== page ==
Today I had my GCSE German oral where I discussed why I wanted to do engineering in the future. This got me thinking, why did I want to do it? I love all the subjects that I study at the moment (with the exception of English), especially Physics and Maths and Engineering seems to combine most of them perfectly in to a useful and exciting profession that is needed in almost every aspect of the world. But then I remembered how surprised I was to find that only 11% of engineers are girls and I couldn’t help but think why? I would understand wouldn’t like Physics but wouldn’t expect it to be gender related. So I researched…it seems there has been a lot of speculation on this matter with many articles coming to the conclusion that it was a confidence issue. I still didn’t understand, why would girls not be confident in “hard” subjects. I found it, honestly, quite sexist alluding to the theories that women are somehow “softer” and just don’t have the mental capacity for tough subjects. My experience growing up and attending an all girls school was that you should choose whatever subject you like. There were some “nerd” stereotypes but they were never reinforced because most just didn’t care. I was schooled in an environment that had faith in us, I never even knew that girls were less likely to become scientists because my school refused to let me believe it. When I look at all the reports they often conclude it’s because women somehow feel that they would never do well in male dominated jobs- so in this way it’s actually better to be ignorant, not knowing what your chosen profession will be like socially, especially if it doesn’t boost your confidence. I’m still puzzled as to the cause of this, even if it is confidence- it would be great to get some views. But come on, who wouldn’t want to build a robot that can play tennis?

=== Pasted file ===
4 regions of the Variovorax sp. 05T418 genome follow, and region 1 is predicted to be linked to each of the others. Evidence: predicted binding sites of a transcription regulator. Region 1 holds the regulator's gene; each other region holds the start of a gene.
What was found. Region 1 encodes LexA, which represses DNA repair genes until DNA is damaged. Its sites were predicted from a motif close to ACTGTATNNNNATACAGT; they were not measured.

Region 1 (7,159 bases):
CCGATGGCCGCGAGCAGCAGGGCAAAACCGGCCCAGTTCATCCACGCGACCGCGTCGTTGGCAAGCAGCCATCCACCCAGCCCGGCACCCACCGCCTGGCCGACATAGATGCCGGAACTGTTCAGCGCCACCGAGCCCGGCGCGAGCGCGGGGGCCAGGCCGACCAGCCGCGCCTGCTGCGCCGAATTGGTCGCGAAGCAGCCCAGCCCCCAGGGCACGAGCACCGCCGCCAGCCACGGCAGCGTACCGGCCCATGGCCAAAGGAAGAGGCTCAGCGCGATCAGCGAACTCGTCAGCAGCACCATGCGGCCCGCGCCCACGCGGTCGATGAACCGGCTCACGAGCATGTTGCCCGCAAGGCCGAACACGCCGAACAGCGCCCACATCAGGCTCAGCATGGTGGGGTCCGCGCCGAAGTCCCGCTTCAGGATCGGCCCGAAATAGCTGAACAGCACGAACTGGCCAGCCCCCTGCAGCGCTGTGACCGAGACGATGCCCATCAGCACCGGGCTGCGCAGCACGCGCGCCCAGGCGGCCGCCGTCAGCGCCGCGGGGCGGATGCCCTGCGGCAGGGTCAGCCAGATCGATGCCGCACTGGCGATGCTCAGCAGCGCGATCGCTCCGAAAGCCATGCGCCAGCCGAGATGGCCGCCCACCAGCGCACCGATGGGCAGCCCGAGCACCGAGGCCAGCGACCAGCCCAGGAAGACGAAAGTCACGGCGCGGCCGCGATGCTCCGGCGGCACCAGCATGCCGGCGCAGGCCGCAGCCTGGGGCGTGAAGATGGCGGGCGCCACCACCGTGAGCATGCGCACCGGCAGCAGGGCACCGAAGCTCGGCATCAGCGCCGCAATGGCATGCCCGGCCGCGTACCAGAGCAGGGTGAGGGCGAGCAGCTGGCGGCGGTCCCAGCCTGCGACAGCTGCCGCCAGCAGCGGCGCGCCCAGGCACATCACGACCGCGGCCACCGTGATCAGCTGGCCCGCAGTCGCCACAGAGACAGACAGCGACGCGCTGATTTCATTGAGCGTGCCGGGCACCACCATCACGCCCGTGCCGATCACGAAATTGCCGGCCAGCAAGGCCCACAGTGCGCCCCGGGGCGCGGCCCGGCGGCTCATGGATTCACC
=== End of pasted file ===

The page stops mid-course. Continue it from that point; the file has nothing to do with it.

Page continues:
“Dilletante“- a dabbler in a field or skill, someone with an amateur or superficial interest in something.
Derivation– from Italian: present active participle (yes I have being doing Latin for much too long) of “dilletare”, the participle meaning “lover of the arts” and the verb meaning “to delight”. “Dilletare” in turn comes from the Latin “delectare”, which means the same.
Synonyms include “smutterer” and “sciolist” from the Latin (diminuitive) “sciolus” ,which bears the same meaning as sciolist, from “scious” (knowing) from “scire” which is the verb “to know”
This word is my favourite, because it practically sums me up.
Now here is the star of the week for all you science people out there…..(drum roll, if you please)
“Differential Equation“-an equation which relates a variable that changes over time to its rate of change. Now I am simply a dilletante (get it?) in the field of all science and maths but I will try to give an example..please do correct me if I am wrong….(I just hope my pure maths, PhD in maths brother never reads this..)(ellipses are gooood aren’t they…)(bracket-mania again sorry folks.)
My example is VELOCITY AND ACCELEERAATTTTTIIIIIOOOONNN (that is quite picturesque, is it not?), so velocity is the variable that is changing over time, and its rate of change is acceleration. The equation is dv/dt= a. Cool beans. Calculus is cool, I like calculus. I don’t like graphs but I like calculus, thanks Democritus for starting it off.
Hasta el proximo post (yeah I know that it was bad spanish)
Do They Get It? The Instantaneous Rate of Change Exactly (samjshah.com)
Calculus Made Easy (wordplay.blogs.nytimes.com)